On Tuesday, Sen. Ed Markey and Rep. Joe Kennedy III will meet for the first time on the debate stage.

The match-up to determine who will be the Democratic candidate for the Senate — which pits incumbent Markey against a congressman with deep familial roots in politics — has captured the attention of the national press. In a presidential election year with many competitive congressional races, the Democratic party is also closely watching to see what the results of this primary signify for the 2020 election cycle. The debate, hosted by WGBH News, is one of the candidates' first major opportunities to show voters what sets them apart.

The race between the two narrowed after labor attorney Shannon Liss-Riordan dropped out of the race in January, saying "sometimes some obstacles are too great to overcome." Liss-Riordan built her campaign around her successful lawsuits on the behalf of workers against corporate and education giants like Starbucks, FedEx and Harvard University. Liss-Riordan made national headlines when she led a class action lawsuit on behalf of drivers against Uber, which eventually settled the case for $20 million.

Though Liss-Riordan entered with much of the same platform as Markey, she sought to make the case that she was an outsider with intimate knowledge of the struggles of the working class who could bring their perspective to the Senate. Her quest to unseat an entrenched Washington lawmaker was derailed when Rep. Joe Kennedy III announced in September that he was entering the race. New Bedford-raised businessman Steve Pemberton had also launched a bid for the seat, but was only able to stay in the race for about three months.

In his launch video, Kennedy presented himself as the person to bring Massachusetts into a new era of politics. In what has been widely seen as a direct critique of Markey, Kennedy called for “new politics” and for leadership “who [isn’t] afraid to break down an old system and build something better.” Even before he officially launched, momentum was building around Kennedy’s campaign. In a Sept. 7 poll from The Boston Globe and Suffolk University, Kennedy led the entire field. Worse for Markey, in a head-to-head match-up, he beat the senator by 14 points.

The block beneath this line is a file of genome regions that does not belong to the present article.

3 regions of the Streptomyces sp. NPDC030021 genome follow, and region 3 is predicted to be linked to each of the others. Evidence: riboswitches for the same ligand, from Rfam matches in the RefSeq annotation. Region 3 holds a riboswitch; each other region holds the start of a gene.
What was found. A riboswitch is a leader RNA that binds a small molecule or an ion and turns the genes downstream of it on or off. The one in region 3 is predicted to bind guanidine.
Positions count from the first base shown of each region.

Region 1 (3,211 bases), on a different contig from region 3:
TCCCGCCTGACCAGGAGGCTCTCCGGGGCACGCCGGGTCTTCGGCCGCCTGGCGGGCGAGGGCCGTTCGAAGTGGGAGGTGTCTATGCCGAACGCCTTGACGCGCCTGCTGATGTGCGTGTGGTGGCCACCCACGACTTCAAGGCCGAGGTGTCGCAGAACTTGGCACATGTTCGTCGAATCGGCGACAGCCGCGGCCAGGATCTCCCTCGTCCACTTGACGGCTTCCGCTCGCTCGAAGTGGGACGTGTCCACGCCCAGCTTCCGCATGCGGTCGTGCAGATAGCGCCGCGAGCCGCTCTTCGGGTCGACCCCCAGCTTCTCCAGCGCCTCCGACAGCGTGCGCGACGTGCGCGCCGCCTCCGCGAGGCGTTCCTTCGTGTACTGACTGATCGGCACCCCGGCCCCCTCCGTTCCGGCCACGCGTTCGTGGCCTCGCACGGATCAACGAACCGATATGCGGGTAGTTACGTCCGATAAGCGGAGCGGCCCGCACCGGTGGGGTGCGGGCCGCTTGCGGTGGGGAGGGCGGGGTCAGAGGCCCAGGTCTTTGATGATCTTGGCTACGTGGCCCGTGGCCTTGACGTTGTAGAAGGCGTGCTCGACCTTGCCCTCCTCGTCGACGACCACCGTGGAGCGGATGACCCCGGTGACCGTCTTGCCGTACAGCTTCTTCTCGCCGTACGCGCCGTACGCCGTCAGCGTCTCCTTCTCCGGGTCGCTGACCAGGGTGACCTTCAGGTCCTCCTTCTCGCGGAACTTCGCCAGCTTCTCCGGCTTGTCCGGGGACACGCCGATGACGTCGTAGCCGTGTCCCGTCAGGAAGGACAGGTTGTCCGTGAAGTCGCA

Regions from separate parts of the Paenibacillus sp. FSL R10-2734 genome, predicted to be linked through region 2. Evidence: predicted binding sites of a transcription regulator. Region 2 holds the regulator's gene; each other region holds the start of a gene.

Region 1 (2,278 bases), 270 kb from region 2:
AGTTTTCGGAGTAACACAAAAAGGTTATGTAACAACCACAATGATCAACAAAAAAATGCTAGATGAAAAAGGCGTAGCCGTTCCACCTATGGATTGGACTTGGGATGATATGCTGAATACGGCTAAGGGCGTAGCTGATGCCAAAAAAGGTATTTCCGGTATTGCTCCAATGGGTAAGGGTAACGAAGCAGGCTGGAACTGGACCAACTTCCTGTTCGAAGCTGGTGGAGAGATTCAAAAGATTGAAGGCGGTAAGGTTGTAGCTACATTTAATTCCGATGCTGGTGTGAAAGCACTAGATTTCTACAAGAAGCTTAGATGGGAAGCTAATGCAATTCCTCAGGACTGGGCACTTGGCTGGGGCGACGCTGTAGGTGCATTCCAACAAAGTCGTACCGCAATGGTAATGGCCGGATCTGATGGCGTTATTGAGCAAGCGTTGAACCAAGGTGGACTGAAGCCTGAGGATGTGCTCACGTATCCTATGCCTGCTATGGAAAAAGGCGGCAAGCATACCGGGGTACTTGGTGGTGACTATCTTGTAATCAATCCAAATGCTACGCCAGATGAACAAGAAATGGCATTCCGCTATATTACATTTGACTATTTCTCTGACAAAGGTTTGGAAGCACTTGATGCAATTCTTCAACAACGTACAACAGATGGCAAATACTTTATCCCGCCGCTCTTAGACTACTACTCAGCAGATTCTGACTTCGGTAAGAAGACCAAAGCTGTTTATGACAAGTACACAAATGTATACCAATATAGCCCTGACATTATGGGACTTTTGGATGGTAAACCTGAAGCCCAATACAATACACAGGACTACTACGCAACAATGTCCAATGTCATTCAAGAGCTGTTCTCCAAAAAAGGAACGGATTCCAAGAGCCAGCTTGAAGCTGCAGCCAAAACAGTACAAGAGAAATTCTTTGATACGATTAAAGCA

Building on his support from environmentalists, which include progressive champion New York Rep. Alexandria Ocasio-Cortez, 350 Mass Action and the youth-oriented Sunrise Movement, Markey challenged his opponents to a climate-focused debate minutes after Kennedy declared his candidacy. But Kennedy declined to appear.

Early in the race, Kennedy called on his opponents to sign a “People’s Pledge,” which would limit the amount of spending from outside groups in the Senate race. The move was widely seen targeting Markey, given that only days earlier, the group Environment Massachusetts announced its intention to spend $5 million in an independent expenditure campaign to support him.

With two candidates remaining, the Massachusetts political scene could be in for the beginning of a turbulent primary as Markey and Kennedy get ready to square off. Going into Tuesday's debate, Markey is carrying the support of 116 of the 200 lawmakers in the state legislature. The Democratic Senatorial Campaign Committee, the campaign arm of the Democrats in the Senate, has also backed him, along with Sen. Elizabeth Warren, who endorsed Markey prior to Kennedy’s entrance into the race. Kennedy, however, recently racked up the endorsements of 16 members of the U.S. House, including civil rights icon Rep. John Lewis, Rep. Joaquin Castro and Rep. Conor Lamb.

Though the two agree on most major issues, on Tuesday, Kennedy is expected to make the case that the solutions to a new era of problems require fresh faces in Congress. Markey, however, will likely tout his endorsements and his work in both the House and the Senate as to why he deserves another six years in office.